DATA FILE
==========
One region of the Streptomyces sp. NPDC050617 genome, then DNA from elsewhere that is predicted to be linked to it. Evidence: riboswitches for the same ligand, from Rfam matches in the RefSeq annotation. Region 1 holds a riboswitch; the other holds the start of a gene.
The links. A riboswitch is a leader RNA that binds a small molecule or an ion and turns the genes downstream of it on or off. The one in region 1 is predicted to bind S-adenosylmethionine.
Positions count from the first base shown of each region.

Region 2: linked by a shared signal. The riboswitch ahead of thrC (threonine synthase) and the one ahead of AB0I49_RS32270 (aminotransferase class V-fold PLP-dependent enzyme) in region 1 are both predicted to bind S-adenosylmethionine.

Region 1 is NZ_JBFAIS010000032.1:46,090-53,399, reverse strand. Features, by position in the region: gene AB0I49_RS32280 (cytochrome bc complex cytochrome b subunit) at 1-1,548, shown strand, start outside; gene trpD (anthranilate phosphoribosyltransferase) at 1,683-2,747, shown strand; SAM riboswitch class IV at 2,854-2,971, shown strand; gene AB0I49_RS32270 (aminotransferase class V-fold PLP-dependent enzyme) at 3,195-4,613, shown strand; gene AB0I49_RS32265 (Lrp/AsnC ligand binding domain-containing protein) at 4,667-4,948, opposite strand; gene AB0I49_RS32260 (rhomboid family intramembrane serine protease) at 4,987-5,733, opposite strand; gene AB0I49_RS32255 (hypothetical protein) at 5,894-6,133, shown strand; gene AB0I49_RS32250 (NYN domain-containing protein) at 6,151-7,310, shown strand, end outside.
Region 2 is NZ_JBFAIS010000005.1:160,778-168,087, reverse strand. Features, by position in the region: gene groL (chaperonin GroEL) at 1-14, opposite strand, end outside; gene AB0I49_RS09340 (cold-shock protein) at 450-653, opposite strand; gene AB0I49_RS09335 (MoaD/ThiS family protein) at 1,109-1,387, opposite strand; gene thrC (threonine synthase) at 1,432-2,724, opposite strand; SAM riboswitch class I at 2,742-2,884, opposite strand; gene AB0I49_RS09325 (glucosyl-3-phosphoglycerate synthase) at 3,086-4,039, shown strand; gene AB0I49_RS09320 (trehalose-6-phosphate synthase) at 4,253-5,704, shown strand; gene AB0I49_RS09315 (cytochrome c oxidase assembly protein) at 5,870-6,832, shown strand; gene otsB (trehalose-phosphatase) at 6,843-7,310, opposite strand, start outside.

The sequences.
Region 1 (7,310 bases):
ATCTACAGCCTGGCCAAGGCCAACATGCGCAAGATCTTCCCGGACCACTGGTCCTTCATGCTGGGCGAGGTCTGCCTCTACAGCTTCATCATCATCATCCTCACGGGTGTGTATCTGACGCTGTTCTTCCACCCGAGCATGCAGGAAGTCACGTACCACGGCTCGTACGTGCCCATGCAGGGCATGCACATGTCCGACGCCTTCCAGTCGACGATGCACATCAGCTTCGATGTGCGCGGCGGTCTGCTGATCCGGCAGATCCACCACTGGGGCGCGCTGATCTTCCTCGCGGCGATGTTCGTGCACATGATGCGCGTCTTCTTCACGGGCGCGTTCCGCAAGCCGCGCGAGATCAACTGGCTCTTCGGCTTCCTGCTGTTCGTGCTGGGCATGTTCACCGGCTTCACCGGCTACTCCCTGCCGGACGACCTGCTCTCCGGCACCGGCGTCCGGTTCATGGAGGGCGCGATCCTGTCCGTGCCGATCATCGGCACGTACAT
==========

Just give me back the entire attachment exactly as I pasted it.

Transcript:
One region of the Streptomyces sp. NPDC050617 genome, then DNA from elsewhere that is predicted to be linked to it. Evidence: riboswitches for the same ligand, from Rfam matches in the RefSeq annotation. Region 1 holds a riboswitch; the other holds the start of a gene.
The links. A riboswitch is a leader RNA that binds a small molecule or an ion and turns the genes downstream of it on or off. The one in region 1 is predicted to bind S-adenosylmethionine.
Positions count from the first base shown of each region.

Region 2: linked by a shared signal. The riboswitch ahead of thrC (threonine synthase) and the one ahead of AB0I49_RS32270 (aminotransferase class V-fold PLP-dependent enzyme) in region 1 are both predicted to bind S-adenosylmethionine.

Region 1 is NZ_JBFAIS010000032.1:46,090-53,399, reverse strand. Features, by position in the region: gene AB0I49_RS32280 (cytochrome bc complex cytochrome b subunit) at 1-1,548, shown strand, start outside; gene trpD (anthranilate phosphoribosyltransferase) at 1,683-2,747, shown strand; SAM riboswitch class IV at 2,854-2,971, shown strand; gene AB0I49_RS32270 (aminotransferase class V-fold PLP-dependent enzyme) at 3,195-4,613, shown strand; gene AB0I49_RS32265 (Lrp/AsnC ligand binding domain-containing protein) at 4,667-4,948, opposite strand; gene AB0I49_RS32260 (rhomboid family intramembrane serine protease) at 4,987-5,733, opposite strand; gene AB0I49_RS32255 (hypothetical protein) at 5,894-6,133, shown strand; gene AB0I49_RS32250 (NYN domain-containing protein) at 6,151-7,310, shown strand, end outside.
Region 2 is NZ_JBFAIS010000005.1:160,778-168,087, reverse strand. Features, by position in the region: gene groL (chaperonin GroEL) at 1-14, opposite strand, end outside; gene AB0I49_RS09340 (cold-shock protein) at 450-653, opposite strand; gene AB0I49_RS09335 (MoaD/ThiS family protein) at 1,109-1,387, opposite strand; gene thrC (threonine synthase) at 1,432-2,724, opposite strand; SAM riboswitch class I at 2,742-2,884, opposite strand; gene AB0I49_RS09325 (glucosyl-3-phosphoglycerate synthase) at 3,086-4,039, shown strand; gene AB0I49_RS09320 (trehalose-6-phosphate synthase) at 4,253-5,704, shown strand; gene AB0I49_RS09315 (cytochrome c oxidase assembly protein) at 5,870-6,832, shown strand; gene otsB (trehalose-phosphatase) at 6,843-7,310, opposite strand, start outside.

The sequences.
Region 1 (7,310 bases):
ATCTACAGCCTGGCCAAGGCCAACATGCGCAAGATCTTCCCGGACCACTGGTCCTTCATGCTGGGCGAGGTCTGCCTCTACAGCTTCATCATCATCATCCTCACGGGTGTGTATCTGACGCTGTTCTTCCACCCGAGCATGCAGGAAGTCACGTACCACGGCTCGTACGTGCCCATGCAGGGCATGCACATGTCCGACGCCTTCCAGTCGACGATGCACATCAGCTTCGATGTGCGCGGCGGTCTGCTGATCCGGCAGATCCACCACTGGGGCGCGCTGATCTTCCTCGCGGCGATGTTCGTGCACATGATGCGCGTCTTCTTCACGGGCGCGTTCCGCAAGCCGCGCGAGATCAACTGGCTCTTCGGCTTCCTGCTGTTCGTGCTGGGCATGTTCACCGGCTTCACCGGCTACTCCCTGCCGGACGACCTGCTCTCCGGCACCGGCGTCCGGTTCATGGAGGGCGCGATCCTGTCCGTGCCGATCATCGGCACGTACAT